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Dishonor Of Cheque Due To Incomplete Signature Would Constitute An Offence U/S 138 Of NI Act: J&K&L High Court

Sparsh Upadhyay
4 Jan 2022 3:14 PM GMT
Dishonor Of Cheque Due To Incomplete Signature Would Constitute An Offence U/S 138 Of NI Act: J&K&L High Court
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The Jammu and Kashmir and Ladakh High Court has held that the dishonor of a cheque for the reason that there were incomplete signatures appearing on the cheque, constitutes an offence under Section 138 of the Negotiable Instruments Act.This assertion came from the bench of Justice Sanjay Dhar, which was dealing with a plea filed by Parvaiz Ahmad Bhat and another challenging the...

The Jammu and Kashmir and Ladakh High Court has held that the dishonor of a cheque for the reason that there were incomplete signatures appearing on the cheque, constitutes an offence under Section 138 of the Negotiable Instruments Act.

This assertion came from the bench of Justice Sanjay Dhar, which was dealing with a plea filed by Parvaiz Ahmad Bhat and another challenging the complaint filed against them for offence u/s 138 of NI Act r/w S. 420 IPC as the cheque issued by them got dishonored on account of an incomplete signature on the cheque.

Contentions raised

It was the contention of the petitioners/accused that in the instant case that an offence under Section 138 of the NI Act was not constituted because the cheques were dishonored on account of incomplete signatures and not for the reason of insufficiency of funds or exceeding the arrangement and thus, for that reason, no complaint was maintainable.

The petitioners relied upon the Apex Court's ruling in the case of Vinod Tanna Vs. Zaheer Siddiqui, (2002) 7 SCC 541 to support their contention. In Vinod Tanna, it was held by the Apex Court that dishonor of cheque for the reason that the signature of the cheque drawer was incomplete, would not constitute an offence under Section 138 of the NI Act.

Court's observations

At the outset, the Court referred to Section 138 of NI Act to observe that at first blush, it appears that it is only in two situations that Section 138 of the NI Act is attracted, firstly when there are insufficient funds available in the bank account of the person who is drawing the cheque and secondly, it exceeds the amount arranged to be paid from that account by an agreement made with that bank.

However, the Court further added that this provision has been interpreted by the Supreme Court in a number of judgments in a manner so as to include within its ambit even the cases where the dishonor of cheque has taken place for reasons other than the aforesaid two reasons.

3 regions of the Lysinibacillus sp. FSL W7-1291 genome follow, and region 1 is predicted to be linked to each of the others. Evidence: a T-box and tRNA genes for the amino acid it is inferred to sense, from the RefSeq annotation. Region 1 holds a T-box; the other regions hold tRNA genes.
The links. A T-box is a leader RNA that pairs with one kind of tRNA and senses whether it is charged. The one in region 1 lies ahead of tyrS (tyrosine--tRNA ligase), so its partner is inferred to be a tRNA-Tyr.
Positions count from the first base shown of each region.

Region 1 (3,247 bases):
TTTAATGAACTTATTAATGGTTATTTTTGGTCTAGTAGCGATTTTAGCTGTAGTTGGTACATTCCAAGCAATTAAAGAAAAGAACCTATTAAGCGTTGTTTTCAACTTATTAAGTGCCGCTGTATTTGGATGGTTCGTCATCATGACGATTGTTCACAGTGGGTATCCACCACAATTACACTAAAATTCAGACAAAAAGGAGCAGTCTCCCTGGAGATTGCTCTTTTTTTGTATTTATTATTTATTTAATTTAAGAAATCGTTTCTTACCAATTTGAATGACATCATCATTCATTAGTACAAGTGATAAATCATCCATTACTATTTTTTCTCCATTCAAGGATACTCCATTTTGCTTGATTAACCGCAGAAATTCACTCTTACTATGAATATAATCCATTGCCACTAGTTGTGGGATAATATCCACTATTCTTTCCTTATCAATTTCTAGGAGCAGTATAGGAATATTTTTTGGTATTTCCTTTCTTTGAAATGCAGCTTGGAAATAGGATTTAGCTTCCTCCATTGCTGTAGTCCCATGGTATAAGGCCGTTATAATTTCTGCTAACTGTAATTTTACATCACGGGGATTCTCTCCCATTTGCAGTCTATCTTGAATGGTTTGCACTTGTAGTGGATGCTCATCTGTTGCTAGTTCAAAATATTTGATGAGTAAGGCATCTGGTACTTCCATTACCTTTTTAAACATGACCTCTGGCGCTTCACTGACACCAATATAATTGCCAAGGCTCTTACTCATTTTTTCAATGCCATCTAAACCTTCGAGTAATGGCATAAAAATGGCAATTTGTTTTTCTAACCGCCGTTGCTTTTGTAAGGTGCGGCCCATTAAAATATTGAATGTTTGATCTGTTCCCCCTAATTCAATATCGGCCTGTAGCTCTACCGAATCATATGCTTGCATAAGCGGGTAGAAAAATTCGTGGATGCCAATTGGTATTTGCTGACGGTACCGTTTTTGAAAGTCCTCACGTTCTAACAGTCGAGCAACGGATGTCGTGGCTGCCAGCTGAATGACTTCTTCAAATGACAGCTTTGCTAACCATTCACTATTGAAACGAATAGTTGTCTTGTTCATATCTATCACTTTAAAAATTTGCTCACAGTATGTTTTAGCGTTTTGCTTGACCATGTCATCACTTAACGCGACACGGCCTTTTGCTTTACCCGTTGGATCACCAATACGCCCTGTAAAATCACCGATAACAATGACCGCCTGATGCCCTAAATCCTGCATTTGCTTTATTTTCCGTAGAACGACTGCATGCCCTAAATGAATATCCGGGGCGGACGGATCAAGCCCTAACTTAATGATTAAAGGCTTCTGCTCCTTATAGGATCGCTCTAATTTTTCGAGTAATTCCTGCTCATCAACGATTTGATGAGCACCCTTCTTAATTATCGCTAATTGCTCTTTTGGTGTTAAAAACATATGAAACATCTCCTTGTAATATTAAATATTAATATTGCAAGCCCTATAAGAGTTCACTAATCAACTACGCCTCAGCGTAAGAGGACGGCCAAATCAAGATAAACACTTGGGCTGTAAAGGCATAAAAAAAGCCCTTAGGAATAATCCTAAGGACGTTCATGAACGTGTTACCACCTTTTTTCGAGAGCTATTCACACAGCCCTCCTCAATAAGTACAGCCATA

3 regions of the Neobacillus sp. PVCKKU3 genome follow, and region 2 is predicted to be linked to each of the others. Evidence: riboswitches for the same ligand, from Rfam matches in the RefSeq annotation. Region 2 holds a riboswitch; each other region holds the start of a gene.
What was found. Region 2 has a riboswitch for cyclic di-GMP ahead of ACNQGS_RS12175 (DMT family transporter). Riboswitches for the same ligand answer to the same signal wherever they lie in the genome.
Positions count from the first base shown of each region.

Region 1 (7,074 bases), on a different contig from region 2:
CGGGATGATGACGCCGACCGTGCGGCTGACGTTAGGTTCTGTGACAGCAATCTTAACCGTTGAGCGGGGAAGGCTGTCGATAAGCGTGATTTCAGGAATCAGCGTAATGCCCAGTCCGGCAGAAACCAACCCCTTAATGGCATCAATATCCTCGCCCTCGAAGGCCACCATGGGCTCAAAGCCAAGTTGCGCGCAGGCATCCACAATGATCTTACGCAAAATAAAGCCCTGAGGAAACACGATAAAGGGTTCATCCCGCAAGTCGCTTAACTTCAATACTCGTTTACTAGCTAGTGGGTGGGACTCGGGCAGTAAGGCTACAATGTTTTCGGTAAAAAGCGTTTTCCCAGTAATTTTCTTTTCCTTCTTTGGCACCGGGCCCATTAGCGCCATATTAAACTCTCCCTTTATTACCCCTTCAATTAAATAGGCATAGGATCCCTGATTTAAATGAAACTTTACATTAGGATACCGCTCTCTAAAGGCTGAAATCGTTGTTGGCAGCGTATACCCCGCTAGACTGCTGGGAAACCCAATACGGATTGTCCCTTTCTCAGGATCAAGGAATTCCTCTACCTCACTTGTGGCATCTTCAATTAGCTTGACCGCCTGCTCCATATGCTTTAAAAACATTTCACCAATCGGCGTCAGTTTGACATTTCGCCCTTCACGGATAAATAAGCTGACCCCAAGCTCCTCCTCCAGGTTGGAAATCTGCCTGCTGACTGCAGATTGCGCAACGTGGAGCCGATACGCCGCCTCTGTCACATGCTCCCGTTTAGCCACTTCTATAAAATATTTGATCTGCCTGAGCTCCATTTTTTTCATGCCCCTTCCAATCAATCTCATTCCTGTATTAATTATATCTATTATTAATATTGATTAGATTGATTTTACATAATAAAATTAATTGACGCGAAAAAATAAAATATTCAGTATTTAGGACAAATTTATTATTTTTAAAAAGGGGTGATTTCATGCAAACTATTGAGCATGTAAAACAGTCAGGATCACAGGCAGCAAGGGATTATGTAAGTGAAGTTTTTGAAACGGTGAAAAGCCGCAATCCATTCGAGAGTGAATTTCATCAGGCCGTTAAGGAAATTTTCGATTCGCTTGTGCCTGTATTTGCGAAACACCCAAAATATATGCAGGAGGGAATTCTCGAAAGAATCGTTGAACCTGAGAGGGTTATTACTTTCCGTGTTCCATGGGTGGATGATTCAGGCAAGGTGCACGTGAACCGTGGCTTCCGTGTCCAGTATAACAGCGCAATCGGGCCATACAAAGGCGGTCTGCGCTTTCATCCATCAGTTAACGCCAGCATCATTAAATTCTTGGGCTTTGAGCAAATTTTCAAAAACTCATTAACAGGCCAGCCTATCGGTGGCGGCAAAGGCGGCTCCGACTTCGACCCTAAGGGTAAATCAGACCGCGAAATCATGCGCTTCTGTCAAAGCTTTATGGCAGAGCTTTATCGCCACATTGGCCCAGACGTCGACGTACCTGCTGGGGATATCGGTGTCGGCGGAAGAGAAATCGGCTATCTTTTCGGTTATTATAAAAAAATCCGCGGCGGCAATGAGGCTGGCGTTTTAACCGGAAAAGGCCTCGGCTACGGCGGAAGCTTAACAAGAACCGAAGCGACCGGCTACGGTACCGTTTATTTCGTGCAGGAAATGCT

Further, referring to the Judgment of Apex Court in the Laxmi Dyechem vs. State of Gujarat and others, (2012) 13 SCC 375, the Court noted that in this case, the Judgment of SC in Vinod Tanna case (relied upon by the petitioners) was held to be per incuriam.

[NOTE: Here, it may be noted that in Laxmi Dyechem, the Apex Court was dealing with a case in which the cheques were dishonored by the bank on the ground that the drawer's signatures were incomplete and that no image was found or that the signatures did not match.

In this case, the Court had come to the conclusion that criminal prosecution against the accused in such cases should be allowed to proceed, and the judgment and orders passed by the High Court quashing the criminal proceedings were set aside.]

The Court also noted that the judgment rendered in Laxmi Dyechem's case was latest in point of time, and therefore, the Court CONCLUDED that as per the law of precedents, the ratio laid down in Laxmi Dyechem's case has to be followed.

Accordingly, the Court dismissed the instant plea by holding thus:

"...as per the ratio laid down in Laxmi Dyechem's case, the contention of the petitioners that in the instant case offence under Section 138 of the NI Act is not constituted because the cheques were dishonoured on account of incomplete signatures and not for the reason of insufficiency of funds or exceeding the arrangement, deserves to be rejected."
Case title - PARVAIZ AHMAD BHAT & ANR. v. FIDA MOHAMAMD AYOUB
Case Citation: 2022 LiveLaw (JK) 2

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